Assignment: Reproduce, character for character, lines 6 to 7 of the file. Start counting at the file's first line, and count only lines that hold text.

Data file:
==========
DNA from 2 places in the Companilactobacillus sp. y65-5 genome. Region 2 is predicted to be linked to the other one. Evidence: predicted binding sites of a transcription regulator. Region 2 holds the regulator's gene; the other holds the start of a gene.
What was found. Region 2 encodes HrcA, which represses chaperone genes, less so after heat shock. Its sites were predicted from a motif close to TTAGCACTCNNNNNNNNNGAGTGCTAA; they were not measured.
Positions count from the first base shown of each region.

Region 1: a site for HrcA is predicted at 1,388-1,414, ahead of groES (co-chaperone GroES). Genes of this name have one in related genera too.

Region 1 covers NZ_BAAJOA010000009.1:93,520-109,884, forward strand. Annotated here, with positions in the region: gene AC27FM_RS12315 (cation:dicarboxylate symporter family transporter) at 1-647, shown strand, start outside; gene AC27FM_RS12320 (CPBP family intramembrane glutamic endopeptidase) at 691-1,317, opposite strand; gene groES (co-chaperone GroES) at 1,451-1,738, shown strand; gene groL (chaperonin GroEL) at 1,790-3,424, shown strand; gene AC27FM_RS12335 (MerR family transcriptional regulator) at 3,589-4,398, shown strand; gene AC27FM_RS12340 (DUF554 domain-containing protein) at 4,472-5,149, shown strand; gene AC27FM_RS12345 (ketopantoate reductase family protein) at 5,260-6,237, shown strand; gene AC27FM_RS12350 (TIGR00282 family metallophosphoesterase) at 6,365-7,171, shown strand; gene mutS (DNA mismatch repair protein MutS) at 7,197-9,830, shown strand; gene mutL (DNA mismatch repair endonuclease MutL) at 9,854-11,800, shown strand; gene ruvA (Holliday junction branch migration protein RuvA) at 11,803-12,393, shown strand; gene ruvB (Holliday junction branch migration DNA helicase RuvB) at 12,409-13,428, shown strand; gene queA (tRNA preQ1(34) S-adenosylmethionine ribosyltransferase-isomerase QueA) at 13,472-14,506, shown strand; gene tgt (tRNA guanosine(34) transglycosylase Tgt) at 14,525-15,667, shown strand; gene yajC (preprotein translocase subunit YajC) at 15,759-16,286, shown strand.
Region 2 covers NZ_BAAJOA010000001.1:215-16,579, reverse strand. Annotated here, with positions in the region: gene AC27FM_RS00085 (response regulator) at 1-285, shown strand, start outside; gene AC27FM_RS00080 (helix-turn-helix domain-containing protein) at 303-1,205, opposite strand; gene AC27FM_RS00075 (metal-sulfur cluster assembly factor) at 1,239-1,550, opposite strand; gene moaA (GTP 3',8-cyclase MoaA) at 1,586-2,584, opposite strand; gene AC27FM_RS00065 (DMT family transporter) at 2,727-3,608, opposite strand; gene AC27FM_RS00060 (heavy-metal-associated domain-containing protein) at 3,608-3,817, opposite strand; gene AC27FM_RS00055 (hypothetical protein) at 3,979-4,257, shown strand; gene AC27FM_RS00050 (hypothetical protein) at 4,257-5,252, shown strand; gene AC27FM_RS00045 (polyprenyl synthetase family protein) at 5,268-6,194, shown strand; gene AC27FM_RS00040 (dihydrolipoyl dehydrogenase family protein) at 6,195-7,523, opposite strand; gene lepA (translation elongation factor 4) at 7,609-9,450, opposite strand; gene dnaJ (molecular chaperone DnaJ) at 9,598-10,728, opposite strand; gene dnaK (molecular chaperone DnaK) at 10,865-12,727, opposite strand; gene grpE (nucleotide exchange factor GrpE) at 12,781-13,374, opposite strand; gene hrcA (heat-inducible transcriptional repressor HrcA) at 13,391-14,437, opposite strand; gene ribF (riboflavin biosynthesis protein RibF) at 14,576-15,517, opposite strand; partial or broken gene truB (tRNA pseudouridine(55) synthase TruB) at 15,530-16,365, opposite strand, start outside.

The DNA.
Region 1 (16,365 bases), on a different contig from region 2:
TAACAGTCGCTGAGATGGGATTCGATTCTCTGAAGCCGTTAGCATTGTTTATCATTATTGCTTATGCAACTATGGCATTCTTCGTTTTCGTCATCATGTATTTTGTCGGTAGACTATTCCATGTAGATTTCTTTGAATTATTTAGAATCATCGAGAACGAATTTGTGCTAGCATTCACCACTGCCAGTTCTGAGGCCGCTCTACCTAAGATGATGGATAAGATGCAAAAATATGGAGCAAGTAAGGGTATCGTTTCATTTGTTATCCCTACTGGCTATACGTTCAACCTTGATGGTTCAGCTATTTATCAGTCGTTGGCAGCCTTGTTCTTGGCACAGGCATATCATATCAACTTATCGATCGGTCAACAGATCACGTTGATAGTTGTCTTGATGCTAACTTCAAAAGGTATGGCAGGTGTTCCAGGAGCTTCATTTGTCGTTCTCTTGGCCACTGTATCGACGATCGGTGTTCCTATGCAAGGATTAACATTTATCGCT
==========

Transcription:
Region 2 covers NZ_BAAJOA010000001.1:215-16,579, reverse strand. Annotated here, with positions in the region: gene AC27FM_RS00085 (response regulator) at 1-285, shown strand, start outside; gene AC27FM_RS00080 (helix-turn-helix domain-containing protein) at 303-1,205, opposite strand; gene AC27FM_RS00075 (metal-sulfur cluster assembly factor) at 1,239-1,550, opposite strand; gene moaA (GTP 3',8-cyclase MoaA) at 1,586-2,584, opposite strand; gene AC27FM_RS00065 (DMT family transporter) at 2,727-3,608, opposite strand; gene AC27FM_RS00060 (heavy-metal-associated domain-containing protein) at 3,608-3,817, opposite strand; gene AC27FM_RS00055 (hypothetical protein) at 3,979-4,257, shown strand; gene AC27FM_RS00050 (hypothetical protein) at 4,257-5,252, shown strand; gene AC27FM_RS00045 (polyprenyl synthetase family protein) at 5,268-6,194, shown strand; gene AC27FM_RS00040 (dihydrolipoyl dehydrogenase family protein) at 6,195-7,523, opposite strand; gene lepA (translation elongation factor 4) at 7,609-9,450, opposite strand; gene dnaJ (molecular chaperone DnaJ) at 9,598-10,728, opposite strand; gene dnaK (molecular chaperone DnaK) at 10,865-12,727, opposite strand; gene grpE (nucleotide exchange factor GrpE) at 12,781-13,374, opposite strand; gene hrcA (heat-inducible transcriptional repressor HrcA) at 13,391-14,437, opposite strand; gene ribF (riboflavin biosynthesis protein RibF) at 14,576-15,517, opposite strand; partial or broken gene truB (tRNA pseudouridine(55) synthase TruB) at 15,530-16,365, opposite strand, start outside.

The DNA.